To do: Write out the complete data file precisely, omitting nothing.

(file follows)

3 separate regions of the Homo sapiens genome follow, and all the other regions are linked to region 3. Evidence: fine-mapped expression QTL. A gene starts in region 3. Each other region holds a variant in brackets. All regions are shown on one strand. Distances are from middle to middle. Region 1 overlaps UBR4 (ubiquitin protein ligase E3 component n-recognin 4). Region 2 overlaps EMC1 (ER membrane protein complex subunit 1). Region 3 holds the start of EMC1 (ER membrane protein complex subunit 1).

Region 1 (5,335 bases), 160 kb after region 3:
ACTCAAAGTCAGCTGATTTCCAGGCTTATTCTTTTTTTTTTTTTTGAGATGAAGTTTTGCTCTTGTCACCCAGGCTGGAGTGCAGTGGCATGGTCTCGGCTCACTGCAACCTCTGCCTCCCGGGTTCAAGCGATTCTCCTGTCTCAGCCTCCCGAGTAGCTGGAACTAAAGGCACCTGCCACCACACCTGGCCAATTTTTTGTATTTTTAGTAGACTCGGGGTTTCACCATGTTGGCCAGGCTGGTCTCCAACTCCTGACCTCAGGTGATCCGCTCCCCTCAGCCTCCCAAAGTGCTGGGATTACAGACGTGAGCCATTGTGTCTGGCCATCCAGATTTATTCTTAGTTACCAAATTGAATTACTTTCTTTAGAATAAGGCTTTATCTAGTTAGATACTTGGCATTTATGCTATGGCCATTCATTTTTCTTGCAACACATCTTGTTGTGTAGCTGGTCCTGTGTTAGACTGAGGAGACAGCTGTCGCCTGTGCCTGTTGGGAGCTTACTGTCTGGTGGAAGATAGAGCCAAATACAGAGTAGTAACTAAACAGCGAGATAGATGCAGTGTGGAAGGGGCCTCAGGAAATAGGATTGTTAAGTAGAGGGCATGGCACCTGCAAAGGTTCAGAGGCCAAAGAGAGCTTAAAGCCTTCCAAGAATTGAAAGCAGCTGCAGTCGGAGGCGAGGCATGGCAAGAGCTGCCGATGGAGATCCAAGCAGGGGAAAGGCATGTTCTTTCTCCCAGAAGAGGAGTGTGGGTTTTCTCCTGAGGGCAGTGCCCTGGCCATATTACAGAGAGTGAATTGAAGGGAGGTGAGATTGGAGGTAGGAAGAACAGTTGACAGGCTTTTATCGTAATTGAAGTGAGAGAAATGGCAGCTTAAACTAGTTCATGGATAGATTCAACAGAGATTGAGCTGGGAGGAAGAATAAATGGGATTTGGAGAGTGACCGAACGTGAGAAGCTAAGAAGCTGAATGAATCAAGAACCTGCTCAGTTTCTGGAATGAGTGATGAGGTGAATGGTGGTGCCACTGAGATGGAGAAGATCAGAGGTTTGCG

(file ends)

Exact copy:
3 separate regions of the Homo sapiens genome follow, and all the other regions are linked to region 3. Evidence: fine-mapped expression QTL. A gene starts in region 3. Each other region holds a variant in brackets. All regions are shown on one strand. Distances are from middle to middle. Region 1 overlaps UBR4 (ubiquitin protein ligase E3 component n-recognin 4). Region 2 overlaps EMC1 (ER membrane protein complex subunit 1). Region 3 holds the start of EMC1 (ER membrane protein complex subunit 1).

Region 1 (5,335 bases), 160 kb after region 3:
ACTCAAAGTCAGCTGATTTCCAGGCTTATTCTTTTTTTTTTTTTTGAGATGAAGTTTTGCTCTTGTCACCCAGGCTGGAGTGCAGTGGCATGGTCTCGGCTCACTGCAACCTCTGCCTCCCGGGTTCAAGCGATTCTCCTGTCTCAGCCTCCCGAGTAGCTGGAACTAAAGGCACCTGCCACCACACCTGGCCAATTTTTTGTATTTTTAGTAGACTCGGGGTTTCACCATGTTGGCCAGGCTGGTCTCCAACTCCTGACCTCAGGTGATCCGCTCCCCTCAGCCTCCCAAAGTGCTGGGATTACAGACGTGAGCCATTGTGTCTGGCCATCCAGATTTATTCTTAGTTACCAAATTGAATTACTTTCTTTAGAATAAGGCTTTATCTAGTTAGATACTTGGCATTTATGCTATGGCCATTCATTTTTCTTGCAACACATCTTGTTGTGTAGCTGGTCCTGTGTTAGACTGAGGAGACAGCTGTCGCCTGTGCCTGTTGGGAGCTTACTGTCTGGTGGAAGATAGAGCCAAATACAGAGTAGTAACTAAACAGCGAGATAGATGCAGTGTGGAAGGGGCCTCAGGAAATAGGATTGTTAAGTAGAGGGCATGGCACCTGCAAAGGTTCAGAGGCCAAAGAGAGCTTAAAGCCTTCCAAGAATTGAAAGCAGCTGCAGTCGGAGGCGAGGCATGGCAAGAGCTGCCGATGGAGATCCAAGCAGGGGAAAGGCATGTTCTTTCTCCCAGAAGAGGAGTGTGGGTTTTCTCCTGAGGGCAGTGCCCTGGCCATATTACAGAGAGTGAATTGAAGGGAGGTGAGATTGGAGGTAGGAAGAACAGTTGACAGGCTTTTATCGTAATTGAAGTGAGAGAAATGGCAGCTTAAACTAGTTCATGGATAGATTCAACAGAGATTGAGCTGGGAGGAAGAATAAATGGGATTTGGAGAGTGACCGAACGTGAGAAGCTAAGAAGCTGAATGAATCAAGAACCTGCTCAGTTTCTGGAATGAGTGATGAGGTGAATGGTGGTGCCACTGAGATGGAGAAGATCAGAGGTTTGCG